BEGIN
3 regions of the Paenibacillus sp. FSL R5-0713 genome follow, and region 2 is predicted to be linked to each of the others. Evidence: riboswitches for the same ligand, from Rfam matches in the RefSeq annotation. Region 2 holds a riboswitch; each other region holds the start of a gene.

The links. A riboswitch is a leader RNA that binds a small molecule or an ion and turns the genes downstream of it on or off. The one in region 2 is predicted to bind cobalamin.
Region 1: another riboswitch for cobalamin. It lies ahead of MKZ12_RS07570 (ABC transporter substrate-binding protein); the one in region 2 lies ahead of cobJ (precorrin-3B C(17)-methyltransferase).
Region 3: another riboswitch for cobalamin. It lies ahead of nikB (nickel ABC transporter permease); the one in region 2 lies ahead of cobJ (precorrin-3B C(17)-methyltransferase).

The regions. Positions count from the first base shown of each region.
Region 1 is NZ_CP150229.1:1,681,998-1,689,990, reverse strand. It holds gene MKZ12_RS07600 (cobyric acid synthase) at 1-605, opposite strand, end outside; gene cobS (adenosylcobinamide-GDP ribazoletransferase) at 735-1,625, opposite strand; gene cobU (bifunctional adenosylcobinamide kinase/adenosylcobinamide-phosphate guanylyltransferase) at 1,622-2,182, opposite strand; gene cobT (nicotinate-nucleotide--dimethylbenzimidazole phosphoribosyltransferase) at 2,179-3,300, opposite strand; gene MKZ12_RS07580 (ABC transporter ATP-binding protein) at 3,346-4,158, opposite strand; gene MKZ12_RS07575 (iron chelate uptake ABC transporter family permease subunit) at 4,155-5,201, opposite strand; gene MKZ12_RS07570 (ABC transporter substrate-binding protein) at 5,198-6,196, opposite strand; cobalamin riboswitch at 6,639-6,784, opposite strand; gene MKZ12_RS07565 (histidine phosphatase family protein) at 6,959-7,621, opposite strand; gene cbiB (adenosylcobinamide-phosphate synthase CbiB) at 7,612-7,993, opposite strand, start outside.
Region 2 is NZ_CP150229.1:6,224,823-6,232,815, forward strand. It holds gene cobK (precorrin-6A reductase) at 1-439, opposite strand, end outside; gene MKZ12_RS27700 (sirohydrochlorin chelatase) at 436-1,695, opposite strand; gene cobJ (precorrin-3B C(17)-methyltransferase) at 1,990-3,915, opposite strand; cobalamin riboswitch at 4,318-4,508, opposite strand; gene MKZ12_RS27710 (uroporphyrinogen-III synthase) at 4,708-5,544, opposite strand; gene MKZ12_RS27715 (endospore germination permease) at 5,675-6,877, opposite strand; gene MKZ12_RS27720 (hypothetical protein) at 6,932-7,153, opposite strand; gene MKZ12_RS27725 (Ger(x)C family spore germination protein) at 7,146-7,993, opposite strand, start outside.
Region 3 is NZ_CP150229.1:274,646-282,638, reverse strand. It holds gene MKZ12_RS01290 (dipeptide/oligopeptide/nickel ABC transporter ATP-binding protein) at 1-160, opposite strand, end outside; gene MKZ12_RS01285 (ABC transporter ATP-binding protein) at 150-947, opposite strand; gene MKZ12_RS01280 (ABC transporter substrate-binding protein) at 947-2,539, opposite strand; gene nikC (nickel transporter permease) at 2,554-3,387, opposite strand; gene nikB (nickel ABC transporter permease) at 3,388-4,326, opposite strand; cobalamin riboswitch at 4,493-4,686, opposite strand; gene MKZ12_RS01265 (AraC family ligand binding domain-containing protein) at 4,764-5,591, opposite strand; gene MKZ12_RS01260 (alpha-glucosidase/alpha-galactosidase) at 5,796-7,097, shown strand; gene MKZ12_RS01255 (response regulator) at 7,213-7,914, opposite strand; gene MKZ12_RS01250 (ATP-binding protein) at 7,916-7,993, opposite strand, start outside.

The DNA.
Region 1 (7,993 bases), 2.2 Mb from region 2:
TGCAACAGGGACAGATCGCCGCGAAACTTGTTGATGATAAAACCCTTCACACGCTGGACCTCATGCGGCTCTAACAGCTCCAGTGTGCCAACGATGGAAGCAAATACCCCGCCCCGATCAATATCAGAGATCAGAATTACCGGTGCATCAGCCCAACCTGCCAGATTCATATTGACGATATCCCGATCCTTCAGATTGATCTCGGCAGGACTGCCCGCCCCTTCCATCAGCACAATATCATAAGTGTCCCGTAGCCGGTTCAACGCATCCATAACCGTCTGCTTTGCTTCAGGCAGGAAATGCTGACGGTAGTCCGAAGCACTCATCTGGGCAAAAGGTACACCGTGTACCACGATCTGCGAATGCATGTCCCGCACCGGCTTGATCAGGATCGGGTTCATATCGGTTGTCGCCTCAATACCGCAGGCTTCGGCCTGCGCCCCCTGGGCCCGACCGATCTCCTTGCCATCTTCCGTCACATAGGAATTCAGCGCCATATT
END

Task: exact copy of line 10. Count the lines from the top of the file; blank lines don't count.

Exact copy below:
Region 1 (7,993 bases), 2.2 Mb from region 2: